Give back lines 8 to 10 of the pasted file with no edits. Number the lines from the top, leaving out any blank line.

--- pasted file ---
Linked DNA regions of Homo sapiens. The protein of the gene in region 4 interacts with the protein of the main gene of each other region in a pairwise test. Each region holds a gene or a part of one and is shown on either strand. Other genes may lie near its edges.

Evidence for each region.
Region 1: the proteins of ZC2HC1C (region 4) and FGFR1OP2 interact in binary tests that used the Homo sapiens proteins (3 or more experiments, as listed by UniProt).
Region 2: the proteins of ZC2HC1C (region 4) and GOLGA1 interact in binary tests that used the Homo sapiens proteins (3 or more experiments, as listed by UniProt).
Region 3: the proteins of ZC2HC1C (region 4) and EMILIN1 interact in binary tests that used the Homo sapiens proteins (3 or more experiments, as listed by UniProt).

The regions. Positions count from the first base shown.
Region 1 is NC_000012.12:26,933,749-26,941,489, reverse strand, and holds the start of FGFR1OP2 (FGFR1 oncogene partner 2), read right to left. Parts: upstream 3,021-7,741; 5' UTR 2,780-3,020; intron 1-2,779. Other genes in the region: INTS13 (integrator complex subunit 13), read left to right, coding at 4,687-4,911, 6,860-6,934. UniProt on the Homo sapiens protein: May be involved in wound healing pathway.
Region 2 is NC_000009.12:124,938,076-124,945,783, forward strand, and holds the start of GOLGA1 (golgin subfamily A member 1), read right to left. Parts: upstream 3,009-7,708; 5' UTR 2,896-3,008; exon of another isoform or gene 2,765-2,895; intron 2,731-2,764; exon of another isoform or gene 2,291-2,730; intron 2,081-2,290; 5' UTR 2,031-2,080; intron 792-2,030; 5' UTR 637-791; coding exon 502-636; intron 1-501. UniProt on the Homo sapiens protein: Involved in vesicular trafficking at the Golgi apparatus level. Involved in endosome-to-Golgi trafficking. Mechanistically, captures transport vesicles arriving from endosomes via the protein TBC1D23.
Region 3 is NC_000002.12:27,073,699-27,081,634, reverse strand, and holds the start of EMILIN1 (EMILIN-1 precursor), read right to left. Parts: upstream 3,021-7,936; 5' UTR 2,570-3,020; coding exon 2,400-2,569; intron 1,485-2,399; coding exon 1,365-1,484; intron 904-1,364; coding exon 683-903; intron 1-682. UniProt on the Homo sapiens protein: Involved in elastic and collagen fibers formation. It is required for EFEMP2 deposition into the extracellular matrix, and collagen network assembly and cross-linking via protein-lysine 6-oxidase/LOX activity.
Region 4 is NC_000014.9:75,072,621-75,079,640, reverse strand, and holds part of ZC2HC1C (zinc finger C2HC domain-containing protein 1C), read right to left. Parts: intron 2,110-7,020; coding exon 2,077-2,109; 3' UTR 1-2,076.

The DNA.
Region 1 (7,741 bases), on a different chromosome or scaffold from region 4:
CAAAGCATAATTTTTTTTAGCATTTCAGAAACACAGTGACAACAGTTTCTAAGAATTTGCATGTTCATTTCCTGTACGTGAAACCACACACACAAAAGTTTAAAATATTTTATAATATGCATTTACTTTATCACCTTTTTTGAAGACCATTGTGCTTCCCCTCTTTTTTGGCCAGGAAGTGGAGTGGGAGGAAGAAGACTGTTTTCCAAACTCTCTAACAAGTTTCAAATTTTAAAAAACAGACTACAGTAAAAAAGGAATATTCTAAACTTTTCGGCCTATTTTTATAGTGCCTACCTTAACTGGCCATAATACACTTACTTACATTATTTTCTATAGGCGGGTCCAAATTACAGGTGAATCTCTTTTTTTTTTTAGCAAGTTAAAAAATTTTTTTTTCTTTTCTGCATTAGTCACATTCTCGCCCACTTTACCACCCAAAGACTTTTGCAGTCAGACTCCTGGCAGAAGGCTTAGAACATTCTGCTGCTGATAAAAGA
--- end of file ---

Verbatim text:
Region 2 is NC_000009.12:124,938,076-124,945,783, forward strand, and holds the start of GOLGA1 (golgin subfamily A member 1), read right to left. Parts: upstream 3,009-7,708; 5' UTR 2,896-3,008; exon of another isoform or gene 2,765-2,895; intron 2,731-2,764; exon of another isoform or gene 2,291-2,730; intron 2,081-2,290; 5' UTR 2,031-2,080; intron 792-2,030; 5' UTR 637-791; coding exon 502-636; intron 1-501. UniProt on the Homo sapiens protein: Involved in vesicular trafficking at the Golgi apparatus level. Involved in endosome-to-Golgi trafficking. Mechanistically, captures transport vesicles arriving from endosomes via the protein TBC1D23.
Region 3 is NC_000002.12:27,073,699-27,081,634, reverse strand, and holds the start of EMILIN1 (EMILIN-1 precursor), read right to left. Parts: upstream 3,021-7,936; 5' UTR 2,570-3,020; coding exon 2,400-2,569; intron 1,485-2,399; coding exon 1,365-1,484; intron 904-1,364; coding exon 683-903; intron 1-682. UniProt on the Homo sapiens protein: Involved in elastic and collagen fibers formation. It is required for EFEMP2 deposition into the extracellular matrix, and collagen network assembly and cross-linking via protein-lysine 6-oxidase/LOX activity.
Region 4 is NC_000014.9:75,072,621-75,079,640, reverse strand, and holds part of ZC2HC1C (zinc finger C2HC domain-containing protein 1C), read right to left. Parts: intron 2,110-7,020; coding exon 2,077-2,109; 3' UTR 1-2,076.